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Article
July 14, 1993

Pathology and Laboratory Medicine

Author Affiliations

University of Cincinnati (Ohio)

JAMA. 1993;270(2):245-246. doi:10.1001/jama.1993.03510020113039
Abstract

The explosion of knowledge and technology in cellular and molecular biology has universally affected medical research, clinical diagnosis, and treatment. The possibility of novel and innovative diagnostic approaches in all areas of the laboratory allows the pathologist to diagnose disorders with increasing accuracy, to predict populations at risk for the development of specific diseases, and to provide clinicians with an array of prognostic markers. No part of the laboratory is exempt from the influence of these technologies. In particular, the polymerase chain reaction, which allows detection of molecular abnormalities in very small patient samples, exemplifies this powerful technology.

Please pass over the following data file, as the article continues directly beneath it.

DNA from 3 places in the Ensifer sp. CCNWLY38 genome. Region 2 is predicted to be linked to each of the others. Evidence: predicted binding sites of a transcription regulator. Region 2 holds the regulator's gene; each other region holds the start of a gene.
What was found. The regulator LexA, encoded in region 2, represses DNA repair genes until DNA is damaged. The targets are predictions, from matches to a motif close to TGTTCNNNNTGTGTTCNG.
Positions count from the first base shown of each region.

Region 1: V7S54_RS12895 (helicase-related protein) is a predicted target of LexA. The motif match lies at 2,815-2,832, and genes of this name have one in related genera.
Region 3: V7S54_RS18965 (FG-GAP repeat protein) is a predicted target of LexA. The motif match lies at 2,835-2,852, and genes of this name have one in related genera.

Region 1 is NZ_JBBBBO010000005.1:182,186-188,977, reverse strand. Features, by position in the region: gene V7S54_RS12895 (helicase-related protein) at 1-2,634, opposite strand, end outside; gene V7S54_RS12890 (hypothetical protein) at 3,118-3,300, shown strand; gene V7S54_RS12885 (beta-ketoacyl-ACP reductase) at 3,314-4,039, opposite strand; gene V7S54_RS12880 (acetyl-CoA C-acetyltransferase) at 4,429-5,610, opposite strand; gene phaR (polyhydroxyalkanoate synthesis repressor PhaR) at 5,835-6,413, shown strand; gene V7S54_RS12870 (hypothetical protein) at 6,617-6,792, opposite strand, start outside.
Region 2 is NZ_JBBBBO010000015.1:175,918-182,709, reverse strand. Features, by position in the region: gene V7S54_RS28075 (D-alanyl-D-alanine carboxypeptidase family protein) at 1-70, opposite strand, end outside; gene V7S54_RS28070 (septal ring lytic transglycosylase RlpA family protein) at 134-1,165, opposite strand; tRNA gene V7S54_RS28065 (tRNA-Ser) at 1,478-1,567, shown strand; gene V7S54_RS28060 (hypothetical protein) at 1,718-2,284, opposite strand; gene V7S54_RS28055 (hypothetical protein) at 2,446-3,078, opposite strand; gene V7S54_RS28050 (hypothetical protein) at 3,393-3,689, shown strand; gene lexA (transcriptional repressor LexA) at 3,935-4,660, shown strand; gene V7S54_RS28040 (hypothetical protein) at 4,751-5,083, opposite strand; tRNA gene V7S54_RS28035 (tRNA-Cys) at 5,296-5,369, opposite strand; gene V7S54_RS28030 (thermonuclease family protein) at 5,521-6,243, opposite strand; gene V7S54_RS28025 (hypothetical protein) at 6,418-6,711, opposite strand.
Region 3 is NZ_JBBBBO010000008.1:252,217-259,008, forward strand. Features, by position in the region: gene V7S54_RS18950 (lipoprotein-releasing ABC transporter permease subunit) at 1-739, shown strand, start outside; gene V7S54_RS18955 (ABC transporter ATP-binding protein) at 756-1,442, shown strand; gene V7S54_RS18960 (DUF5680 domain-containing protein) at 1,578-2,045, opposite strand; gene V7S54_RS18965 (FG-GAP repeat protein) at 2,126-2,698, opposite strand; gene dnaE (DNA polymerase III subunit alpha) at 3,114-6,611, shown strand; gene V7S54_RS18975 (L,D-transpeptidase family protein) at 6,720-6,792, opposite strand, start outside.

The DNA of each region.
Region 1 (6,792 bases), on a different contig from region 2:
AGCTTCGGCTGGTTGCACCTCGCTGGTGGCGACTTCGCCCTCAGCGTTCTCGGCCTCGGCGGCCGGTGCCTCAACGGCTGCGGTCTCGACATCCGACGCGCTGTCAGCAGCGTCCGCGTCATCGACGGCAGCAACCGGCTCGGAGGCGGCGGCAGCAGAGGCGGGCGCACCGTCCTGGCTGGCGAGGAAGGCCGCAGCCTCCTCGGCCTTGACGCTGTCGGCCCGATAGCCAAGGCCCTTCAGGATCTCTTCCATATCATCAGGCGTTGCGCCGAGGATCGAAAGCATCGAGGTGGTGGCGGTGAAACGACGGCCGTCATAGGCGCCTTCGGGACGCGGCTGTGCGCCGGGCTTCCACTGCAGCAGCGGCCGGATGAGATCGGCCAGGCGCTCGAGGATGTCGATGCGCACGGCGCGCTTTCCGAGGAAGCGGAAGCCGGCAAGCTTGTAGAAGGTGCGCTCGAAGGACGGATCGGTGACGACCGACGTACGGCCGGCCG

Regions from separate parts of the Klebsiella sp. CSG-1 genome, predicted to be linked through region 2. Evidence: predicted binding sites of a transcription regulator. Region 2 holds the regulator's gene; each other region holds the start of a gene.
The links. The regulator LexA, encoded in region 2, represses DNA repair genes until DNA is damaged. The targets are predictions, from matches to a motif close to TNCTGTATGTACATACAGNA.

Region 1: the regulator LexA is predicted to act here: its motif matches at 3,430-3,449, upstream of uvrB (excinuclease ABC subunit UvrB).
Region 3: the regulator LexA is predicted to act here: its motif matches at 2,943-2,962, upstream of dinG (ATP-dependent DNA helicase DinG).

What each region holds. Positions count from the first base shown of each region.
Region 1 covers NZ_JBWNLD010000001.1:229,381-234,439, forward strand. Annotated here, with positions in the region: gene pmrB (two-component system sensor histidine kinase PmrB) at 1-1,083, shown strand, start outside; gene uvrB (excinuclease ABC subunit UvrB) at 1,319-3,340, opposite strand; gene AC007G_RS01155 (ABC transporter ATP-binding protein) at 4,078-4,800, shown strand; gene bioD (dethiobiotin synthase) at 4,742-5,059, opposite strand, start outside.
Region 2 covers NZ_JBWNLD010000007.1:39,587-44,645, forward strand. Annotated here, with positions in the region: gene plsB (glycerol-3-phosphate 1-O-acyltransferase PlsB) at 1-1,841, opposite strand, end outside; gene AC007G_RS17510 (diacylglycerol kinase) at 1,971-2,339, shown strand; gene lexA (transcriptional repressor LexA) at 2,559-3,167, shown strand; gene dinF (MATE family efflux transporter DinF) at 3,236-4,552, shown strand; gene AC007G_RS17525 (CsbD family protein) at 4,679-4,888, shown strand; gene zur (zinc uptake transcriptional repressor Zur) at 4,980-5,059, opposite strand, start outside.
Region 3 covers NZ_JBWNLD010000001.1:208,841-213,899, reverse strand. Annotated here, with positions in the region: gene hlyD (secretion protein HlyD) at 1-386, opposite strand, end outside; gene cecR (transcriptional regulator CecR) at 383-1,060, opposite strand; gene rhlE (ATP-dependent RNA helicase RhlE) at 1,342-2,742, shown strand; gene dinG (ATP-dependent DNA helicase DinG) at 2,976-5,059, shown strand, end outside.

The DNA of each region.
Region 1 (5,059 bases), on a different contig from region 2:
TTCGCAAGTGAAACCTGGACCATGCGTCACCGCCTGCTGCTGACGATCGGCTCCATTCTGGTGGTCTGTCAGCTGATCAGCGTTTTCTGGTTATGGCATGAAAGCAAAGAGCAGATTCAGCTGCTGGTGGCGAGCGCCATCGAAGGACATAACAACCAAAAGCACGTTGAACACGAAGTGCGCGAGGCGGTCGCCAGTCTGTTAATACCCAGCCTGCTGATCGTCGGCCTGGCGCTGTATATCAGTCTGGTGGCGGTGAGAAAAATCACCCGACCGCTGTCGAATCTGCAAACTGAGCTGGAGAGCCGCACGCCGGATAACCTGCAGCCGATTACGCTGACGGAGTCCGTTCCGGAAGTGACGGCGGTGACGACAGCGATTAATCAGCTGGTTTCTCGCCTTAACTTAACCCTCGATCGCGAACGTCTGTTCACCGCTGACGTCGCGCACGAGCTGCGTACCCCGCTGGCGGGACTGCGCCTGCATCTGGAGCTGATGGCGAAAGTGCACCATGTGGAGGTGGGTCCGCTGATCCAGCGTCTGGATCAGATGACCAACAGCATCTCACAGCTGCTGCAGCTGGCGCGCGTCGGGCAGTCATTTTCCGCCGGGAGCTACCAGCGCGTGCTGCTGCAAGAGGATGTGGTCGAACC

Molecular biologic evaluation of patients with cancer is one arena profoundly influenced by the polymerase chain reaction technique, since genetic changes that are detectable may have diagnostic or prognostic significance. Since normal protooncogene and tumor suppressor gene functions are required to maintain orderly differentiation and proliferation pathways in cells, it is reasonable

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